In the summer of 2018, an email was sent to staff at one Bartlett department, warning that if they failed to enact immigration checks on international students, they could be liable to a personal fine of £20,000. This was in the context of increased hostility towards and surveillance of international students at UCL: according to The Guardian, lecturers had been advised to carry out ‘random spot checks’ on their students’ identity documents, along with other forms of attendance monitoring.
When Unis Resist Borders Controls (URBC)—an advocacy and activist group for refugees and migrants in UK universities—published a screenshot of the email on twitter, the Dean of the Bartlett responded by saying that the email had been sent out ‘in error’ and that this was not Bartlett policy. This response was confusing—how can you threaten your staff with a £20,000 fine by mistake?
In response, BREAK//LINE invited URBC to lead a participatory workshop at the Bartlett around the ways in which the hostile environment policy is enacted in higher education institutions, from seemingly passive measures such as attendance monitoring to more explicitly violent actions such as the abandonment of vulnerable staff and students when complications in legal status arise.
During the workshop, Sanaz Raji and Sam Solomon shared the URBC ‘migrantfesto’, which includes calls for free education, free movement and free healthcare for all migrants, as well as the call for migrants to be able to take legal recourse against institutions without any impact on their visa status, and for universities to pay for legal support for students and staff facing detention and deportation. The ‘migrantfesto’ makes the demand for an end of surveillance culture on campus and an end to universities working with and/or investing in the arms trade, prisons, fossil fuels and private security firms.
We also covered the history of the hostile environment policy—as we learnt from Sanaz and Sam, the hostile environment is a series of policies designed to make life as difficult as possible for undocumented migrants, but has impacts on those who have legal rights too. Sam and Sanaz showed some of the ways in which the hostile environment manifests in Higher Education environments through restrictive instruments and practices: limits on the number of hours that people can work; surveillance and monitoring of people’s lives (international students from certain countries have to register and give police details of their address and contact details); restrictions on the number of days people can spend outside of the UK; restrictions on funding based on immigration status/nationality; and limits on the number of unauthorized absences people can take without being reported to the Home Office.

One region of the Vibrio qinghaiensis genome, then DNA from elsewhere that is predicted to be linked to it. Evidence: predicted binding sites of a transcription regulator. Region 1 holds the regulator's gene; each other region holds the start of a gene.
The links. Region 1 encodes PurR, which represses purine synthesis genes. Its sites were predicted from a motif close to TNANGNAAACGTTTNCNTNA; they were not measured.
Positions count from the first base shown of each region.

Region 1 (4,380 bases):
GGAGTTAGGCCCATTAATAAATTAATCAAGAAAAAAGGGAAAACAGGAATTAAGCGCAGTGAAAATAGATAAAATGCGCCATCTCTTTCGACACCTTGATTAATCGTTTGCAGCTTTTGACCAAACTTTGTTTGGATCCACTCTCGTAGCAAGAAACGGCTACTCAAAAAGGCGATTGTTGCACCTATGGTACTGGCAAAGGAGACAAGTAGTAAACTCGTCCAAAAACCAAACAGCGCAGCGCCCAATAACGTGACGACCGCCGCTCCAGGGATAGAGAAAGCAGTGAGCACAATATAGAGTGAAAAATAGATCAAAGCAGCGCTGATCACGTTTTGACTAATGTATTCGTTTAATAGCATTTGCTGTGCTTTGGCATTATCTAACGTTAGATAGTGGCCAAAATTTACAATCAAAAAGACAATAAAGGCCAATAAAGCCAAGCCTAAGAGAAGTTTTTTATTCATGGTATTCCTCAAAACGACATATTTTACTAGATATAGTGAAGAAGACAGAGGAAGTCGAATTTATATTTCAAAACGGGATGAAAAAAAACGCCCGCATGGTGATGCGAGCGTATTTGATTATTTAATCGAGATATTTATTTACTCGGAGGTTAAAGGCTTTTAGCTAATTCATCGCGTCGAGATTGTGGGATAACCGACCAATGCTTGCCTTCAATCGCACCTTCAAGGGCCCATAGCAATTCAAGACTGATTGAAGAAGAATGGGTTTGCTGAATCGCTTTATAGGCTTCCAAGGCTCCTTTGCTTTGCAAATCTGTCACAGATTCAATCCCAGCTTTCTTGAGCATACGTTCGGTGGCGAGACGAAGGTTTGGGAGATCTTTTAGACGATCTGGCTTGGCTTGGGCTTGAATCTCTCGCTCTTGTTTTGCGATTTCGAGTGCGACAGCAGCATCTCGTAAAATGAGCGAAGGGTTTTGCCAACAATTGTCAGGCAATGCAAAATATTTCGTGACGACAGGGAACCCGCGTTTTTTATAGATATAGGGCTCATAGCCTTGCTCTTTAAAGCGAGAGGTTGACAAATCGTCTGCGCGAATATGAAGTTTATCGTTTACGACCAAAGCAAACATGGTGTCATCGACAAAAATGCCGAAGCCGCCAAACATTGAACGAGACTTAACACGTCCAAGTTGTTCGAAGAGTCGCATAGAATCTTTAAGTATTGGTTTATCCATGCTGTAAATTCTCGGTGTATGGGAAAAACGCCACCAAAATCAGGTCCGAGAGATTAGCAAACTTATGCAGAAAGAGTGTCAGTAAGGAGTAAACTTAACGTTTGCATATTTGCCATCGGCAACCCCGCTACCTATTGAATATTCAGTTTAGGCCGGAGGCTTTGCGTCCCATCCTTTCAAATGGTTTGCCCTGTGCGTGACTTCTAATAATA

Sanaz and Sam linked these limitations on the actions of migrant students to attempts to control student activism: in the 1970s and 1980s, student activism in the UK was often led and supported by migrant students, and restrictive measures consequently have roots in the desire to quell activism in academic spaces. This has become particularly apparent recently, when restrictions on unauthorised absences for migrant staff became important during University strikes: members of staff on visas feared that going on strike could jeopardise their immigration status, or applications for future visas or residency. While the law has recently changed to allow migrants the right to take strike action, there is still the danger that pay deductions made as a result of strikes could take migrant staff below the required pay thresholds for their visa status.
While universities often attempt to justify their actions by claiming to be following the law, different universities have different practices of monitoring and surveillance. Often, universities enforce stricter measures than required by law because they fear the government will remove their ability to sponsor international students, whose fees are crucial to university funding. This shows the entanglement of university financing and exclusionary policies: if higher education was free, universities could avoid their current position, where they are encouraged to treat their students and staff with hostility to maintain an income.
In the final section of the workshop, we discussed possible actions in response to the hostile environment in higher education. We encourage people to join URBC (you can find them @unisnotborders on twitter) to coordinate the resistance: coordinated efforts linking across platforms and institutions bring bigger gains and stronger movements!
Sam and Sanaz also encouraged us to have conversations about how hostility is enacted across different departments and crucially to show active solidarity with students and staff affected by detention, deportation and other restrictions posed by hostile environment policies. Those in more secure positions have greater power and a responsibility in the interests of us all to build an equitable, fair academic environment. This workshop was open and freely available to all, including the general public, and was supported by donations which were made by members of Bartlett staff to BREAK//LINE.